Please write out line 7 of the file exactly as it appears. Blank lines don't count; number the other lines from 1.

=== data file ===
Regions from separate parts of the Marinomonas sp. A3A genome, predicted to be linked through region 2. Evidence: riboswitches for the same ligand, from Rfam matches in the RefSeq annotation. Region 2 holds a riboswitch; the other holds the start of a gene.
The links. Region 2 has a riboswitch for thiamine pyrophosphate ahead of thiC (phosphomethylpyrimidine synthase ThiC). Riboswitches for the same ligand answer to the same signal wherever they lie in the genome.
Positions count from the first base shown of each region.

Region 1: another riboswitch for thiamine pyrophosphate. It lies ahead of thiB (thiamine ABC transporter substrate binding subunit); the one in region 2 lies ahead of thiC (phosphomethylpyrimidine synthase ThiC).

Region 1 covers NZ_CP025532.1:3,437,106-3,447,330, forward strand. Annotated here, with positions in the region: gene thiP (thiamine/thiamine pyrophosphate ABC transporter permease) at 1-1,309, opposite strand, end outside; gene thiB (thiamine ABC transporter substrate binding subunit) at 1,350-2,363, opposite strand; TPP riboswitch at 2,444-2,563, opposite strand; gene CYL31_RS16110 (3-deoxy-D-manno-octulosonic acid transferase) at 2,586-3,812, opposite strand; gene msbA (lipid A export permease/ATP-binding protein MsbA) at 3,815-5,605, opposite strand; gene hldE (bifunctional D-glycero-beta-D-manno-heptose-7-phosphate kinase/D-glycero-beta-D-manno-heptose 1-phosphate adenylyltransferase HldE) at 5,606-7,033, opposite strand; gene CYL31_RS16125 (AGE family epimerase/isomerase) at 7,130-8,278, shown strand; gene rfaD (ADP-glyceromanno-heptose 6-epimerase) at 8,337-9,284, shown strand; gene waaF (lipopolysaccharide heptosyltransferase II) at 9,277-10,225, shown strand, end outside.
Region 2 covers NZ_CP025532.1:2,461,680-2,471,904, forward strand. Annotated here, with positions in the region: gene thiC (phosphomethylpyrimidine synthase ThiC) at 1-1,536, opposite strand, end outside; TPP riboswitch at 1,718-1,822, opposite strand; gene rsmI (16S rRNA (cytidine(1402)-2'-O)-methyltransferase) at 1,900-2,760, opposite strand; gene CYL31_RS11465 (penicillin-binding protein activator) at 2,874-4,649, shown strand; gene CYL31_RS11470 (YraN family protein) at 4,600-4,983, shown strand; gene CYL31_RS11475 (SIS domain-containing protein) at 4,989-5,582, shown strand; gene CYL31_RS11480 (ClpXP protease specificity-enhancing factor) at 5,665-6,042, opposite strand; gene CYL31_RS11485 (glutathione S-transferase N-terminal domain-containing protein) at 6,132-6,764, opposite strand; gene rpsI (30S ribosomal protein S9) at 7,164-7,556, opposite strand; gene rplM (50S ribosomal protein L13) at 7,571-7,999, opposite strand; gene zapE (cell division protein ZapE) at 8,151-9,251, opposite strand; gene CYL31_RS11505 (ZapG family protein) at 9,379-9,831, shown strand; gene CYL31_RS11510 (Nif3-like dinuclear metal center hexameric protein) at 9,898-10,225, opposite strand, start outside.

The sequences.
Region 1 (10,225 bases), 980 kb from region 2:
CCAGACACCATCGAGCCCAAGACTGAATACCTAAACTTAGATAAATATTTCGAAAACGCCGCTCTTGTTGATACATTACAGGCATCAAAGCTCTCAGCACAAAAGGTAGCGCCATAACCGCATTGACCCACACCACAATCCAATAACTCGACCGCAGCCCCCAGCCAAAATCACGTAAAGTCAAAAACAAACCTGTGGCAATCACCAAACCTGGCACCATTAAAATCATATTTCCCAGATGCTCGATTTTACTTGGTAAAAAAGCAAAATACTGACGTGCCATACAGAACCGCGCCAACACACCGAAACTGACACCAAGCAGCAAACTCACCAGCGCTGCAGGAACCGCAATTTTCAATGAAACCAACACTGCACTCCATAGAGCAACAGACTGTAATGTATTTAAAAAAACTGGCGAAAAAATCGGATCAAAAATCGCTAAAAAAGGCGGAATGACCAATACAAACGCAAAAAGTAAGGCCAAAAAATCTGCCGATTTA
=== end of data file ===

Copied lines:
The sequences.